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Beekeeping, like every other action, has its dos and don’ts. Beginning beekeeping usually includes buying bees and the gear that is needed. However, some individuals who are starting this avocation normally make several mistakes. It’s alright to make mistakes, and this article can help new beekeepers prevent making exactly the same mistakes others have in the past.
Here are three blunders which every beekeeper should avert:
1. Not knowing the best time to start hobby or a beekeeping company can end up being a calamity. It often leads to some loss of your bees and money. Since most bees die during winter months winter is the worst possible time to begin. This would force a beekeeper to purchase a new batch of bees, which would be more expensive cash. Autumn is another lousy time since there are fewer flowers, consequently a smaller number of honey picked, to start beekeeping. The best time to begin beekeeping is during summer, which is the time of the year where there are plenty of flowers that are blooming.
2. Buying used gear and old books. This is a common mistake made by many beginning beekeepers. It is understandable that one would desire to conserve money as much as possible, but buying used equipment and old beekeeping novels is not a great thought. First, used equipment can come with “familial” issues. The extractor factory outlet might have a flow, or the uncapping knife mightn’t be sharp enough to uncap all the wax in one go. This would surely affect the quality of one’s honey, which will ben’t an ideal scenario especially if a beekeeper is intending to start a honey-selling business. Second, dated info can be provided by old books on beekeeping. One might be stuck using the traditional approach when there are quicker and better methods to maintain beehives and manufacture honey.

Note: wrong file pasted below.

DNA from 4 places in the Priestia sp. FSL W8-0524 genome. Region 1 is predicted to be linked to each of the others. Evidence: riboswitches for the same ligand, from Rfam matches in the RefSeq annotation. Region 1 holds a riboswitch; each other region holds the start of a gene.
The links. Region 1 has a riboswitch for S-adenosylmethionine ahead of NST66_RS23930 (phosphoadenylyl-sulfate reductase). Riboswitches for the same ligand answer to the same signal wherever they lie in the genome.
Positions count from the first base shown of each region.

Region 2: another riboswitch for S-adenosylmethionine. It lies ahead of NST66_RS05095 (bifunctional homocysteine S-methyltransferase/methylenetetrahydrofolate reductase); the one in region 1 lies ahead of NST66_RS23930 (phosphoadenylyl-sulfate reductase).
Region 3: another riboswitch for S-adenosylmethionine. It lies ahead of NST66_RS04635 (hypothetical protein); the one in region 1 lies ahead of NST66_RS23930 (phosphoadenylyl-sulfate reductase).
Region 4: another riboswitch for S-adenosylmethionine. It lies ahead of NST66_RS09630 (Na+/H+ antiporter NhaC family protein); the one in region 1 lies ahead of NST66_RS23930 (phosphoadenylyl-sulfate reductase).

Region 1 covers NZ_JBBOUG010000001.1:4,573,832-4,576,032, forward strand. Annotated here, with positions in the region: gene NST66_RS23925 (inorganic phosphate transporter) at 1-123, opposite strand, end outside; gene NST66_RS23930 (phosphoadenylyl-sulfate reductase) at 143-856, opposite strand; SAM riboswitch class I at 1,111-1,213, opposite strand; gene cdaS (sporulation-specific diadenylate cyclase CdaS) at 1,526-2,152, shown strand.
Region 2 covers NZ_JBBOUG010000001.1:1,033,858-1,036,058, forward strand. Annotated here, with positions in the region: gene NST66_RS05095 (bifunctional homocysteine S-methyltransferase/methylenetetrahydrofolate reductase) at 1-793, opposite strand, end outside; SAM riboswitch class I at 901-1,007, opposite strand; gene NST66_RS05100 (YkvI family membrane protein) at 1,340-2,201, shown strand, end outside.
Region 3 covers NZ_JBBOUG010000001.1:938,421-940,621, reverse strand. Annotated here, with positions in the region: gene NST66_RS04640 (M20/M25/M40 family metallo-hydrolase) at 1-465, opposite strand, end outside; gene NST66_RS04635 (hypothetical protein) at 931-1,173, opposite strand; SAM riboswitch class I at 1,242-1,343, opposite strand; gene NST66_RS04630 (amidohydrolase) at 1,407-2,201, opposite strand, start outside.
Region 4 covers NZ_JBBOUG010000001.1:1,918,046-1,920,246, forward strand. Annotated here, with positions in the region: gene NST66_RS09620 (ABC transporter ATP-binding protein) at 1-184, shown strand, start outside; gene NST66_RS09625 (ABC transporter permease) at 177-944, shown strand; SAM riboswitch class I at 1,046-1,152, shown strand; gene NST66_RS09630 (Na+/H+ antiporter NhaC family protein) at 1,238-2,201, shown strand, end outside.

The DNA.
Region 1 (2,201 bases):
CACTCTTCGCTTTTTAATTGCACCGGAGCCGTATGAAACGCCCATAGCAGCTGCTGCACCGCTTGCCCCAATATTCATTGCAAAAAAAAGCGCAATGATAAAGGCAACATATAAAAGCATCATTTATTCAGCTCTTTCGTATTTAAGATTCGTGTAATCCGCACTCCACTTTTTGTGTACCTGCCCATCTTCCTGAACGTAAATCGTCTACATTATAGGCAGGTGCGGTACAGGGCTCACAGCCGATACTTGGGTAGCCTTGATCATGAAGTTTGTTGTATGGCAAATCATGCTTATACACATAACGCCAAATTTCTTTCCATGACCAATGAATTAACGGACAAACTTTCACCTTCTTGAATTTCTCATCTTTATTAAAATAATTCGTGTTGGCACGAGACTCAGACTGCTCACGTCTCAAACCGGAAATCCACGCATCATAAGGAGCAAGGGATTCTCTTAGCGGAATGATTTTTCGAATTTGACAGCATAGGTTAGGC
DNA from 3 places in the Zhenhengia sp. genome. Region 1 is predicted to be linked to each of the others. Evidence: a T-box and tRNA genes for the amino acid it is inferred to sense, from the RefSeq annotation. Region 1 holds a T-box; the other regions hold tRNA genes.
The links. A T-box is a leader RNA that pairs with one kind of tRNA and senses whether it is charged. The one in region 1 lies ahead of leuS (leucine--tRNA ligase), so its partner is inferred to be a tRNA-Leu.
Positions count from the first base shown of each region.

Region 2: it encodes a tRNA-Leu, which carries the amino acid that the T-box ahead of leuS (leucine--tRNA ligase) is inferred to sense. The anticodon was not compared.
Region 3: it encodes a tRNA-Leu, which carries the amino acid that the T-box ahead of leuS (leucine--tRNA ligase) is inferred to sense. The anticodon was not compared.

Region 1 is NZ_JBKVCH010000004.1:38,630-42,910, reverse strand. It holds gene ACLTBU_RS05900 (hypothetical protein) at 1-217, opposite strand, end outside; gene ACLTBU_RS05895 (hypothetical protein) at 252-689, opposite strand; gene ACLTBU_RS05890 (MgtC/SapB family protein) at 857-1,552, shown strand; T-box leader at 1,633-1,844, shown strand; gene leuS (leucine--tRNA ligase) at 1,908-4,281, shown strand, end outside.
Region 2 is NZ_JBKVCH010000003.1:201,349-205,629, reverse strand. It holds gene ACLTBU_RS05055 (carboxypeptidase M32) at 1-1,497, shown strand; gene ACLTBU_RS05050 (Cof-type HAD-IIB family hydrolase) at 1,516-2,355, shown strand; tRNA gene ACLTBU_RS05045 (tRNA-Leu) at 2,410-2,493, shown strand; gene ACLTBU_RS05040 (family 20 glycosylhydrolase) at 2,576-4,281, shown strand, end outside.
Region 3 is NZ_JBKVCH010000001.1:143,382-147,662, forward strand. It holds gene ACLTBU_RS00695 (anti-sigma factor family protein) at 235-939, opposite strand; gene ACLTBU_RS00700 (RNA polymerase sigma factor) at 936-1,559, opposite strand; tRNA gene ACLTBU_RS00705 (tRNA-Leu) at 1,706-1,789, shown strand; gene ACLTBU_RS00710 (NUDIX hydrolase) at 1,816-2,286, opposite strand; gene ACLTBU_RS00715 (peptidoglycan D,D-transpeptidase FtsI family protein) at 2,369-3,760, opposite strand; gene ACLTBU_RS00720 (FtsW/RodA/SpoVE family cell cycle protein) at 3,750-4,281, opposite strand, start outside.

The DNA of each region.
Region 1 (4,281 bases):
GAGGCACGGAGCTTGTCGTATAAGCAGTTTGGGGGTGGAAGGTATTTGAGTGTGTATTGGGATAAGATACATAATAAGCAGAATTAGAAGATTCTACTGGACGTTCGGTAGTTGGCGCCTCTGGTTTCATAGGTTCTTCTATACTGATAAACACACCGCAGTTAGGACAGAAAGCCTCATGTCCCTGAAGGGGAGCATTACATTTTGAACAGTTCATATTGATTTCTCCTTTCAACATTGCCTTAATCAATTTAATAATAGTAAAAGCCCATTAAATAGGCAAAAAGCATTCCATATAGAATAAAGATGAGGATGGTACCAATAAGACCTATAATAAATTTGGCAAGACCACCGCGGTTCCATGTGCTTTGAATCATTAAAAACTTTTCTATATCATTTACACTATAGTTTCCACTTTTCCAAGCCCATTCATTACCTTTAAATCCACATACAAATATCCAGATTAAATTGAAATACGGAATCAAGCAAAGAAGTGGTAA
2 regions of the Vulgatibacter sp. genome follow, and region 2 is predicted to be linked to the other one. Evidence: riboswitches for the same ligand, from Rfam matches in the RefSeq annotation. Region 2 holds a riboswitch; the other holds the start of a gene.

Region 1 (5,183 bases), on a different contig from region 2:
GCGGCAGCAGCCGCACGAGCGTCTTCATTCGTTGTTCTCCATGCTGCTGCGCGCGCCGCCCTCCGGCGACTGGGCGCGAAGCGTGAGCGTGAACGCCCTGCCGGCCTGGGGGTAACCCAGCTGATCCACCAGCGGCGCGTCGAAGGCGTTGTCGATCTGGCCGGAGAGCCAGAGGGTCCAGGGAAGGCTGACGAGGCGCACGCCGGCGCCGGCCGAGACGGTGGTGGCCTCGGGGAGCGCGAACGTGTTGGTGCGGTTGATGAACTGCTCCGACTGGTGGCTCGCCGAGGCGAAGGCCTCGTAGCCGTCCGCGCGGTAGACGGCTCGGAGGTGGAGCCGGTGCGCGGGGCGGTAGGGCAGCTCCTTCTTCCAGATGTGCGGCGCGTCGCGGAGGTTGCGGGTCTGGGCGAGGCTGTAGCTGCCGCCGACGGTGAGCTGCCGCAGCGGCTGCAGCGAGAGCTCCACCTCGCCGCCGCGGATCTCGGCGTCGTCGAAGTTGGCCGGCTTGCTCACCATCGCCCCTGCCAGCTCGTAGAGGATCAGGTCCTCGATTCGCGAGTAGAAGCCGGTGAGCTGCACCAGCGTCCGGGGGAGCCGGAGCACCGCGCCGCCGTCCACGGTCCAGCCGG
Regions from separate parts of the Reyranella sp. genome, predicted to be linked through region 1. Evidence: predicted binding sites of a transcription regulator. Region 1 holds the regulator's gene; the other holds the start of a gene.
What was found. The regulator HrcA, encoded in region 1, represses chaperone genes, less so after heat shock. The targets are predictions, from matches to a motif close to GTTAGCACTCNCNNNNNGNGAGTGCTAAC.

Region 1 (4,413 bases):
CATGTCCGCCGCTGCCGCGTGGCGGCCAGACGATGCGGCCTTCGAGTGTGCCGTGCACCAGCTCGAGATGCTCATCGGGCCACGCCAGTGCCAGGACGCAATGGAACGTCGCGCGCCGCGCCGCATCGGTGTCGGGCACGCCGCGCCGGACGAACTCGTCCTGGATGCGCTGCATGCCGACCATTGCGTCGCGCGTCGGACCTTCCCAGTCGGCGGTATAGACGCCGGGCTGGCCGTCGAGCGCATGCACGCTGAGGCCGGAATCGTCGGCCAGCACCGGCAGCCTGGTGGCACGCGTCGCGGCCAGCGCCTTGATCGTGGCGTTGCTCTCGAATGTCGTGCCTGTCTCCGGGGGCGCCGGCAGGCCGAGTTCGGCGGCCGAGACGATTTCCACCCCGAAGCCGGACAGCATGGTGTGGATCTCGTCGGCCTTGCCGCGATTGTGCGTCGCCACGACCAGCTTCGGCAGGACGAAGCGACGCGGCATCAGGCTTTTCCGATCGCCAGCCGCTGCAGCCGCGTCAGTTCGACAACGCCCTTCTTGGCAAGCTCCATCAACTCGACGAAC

3. Refraining from buying protective gear. Think relating to this. If one does not wear protective equipment when handling the hives and gathering the honeycombs, he/she’ll most likely come out as a pincushion with all the bee stingers. Protective gear is not cheap, yes, but it is going to help beekeepers avert spending medical bills from all the bee stings.
These three errors have been presented here to help future beekeepers avert them. It is best to consult a specialist beekeeper, before getting started beekeeping. If purchasing a certain thing appears overly pricey, consistently consider the end cost (if they don’t purchase this thing now, will it cost them more later on?). In the long run, it’s up to the individual to decide the best strategy.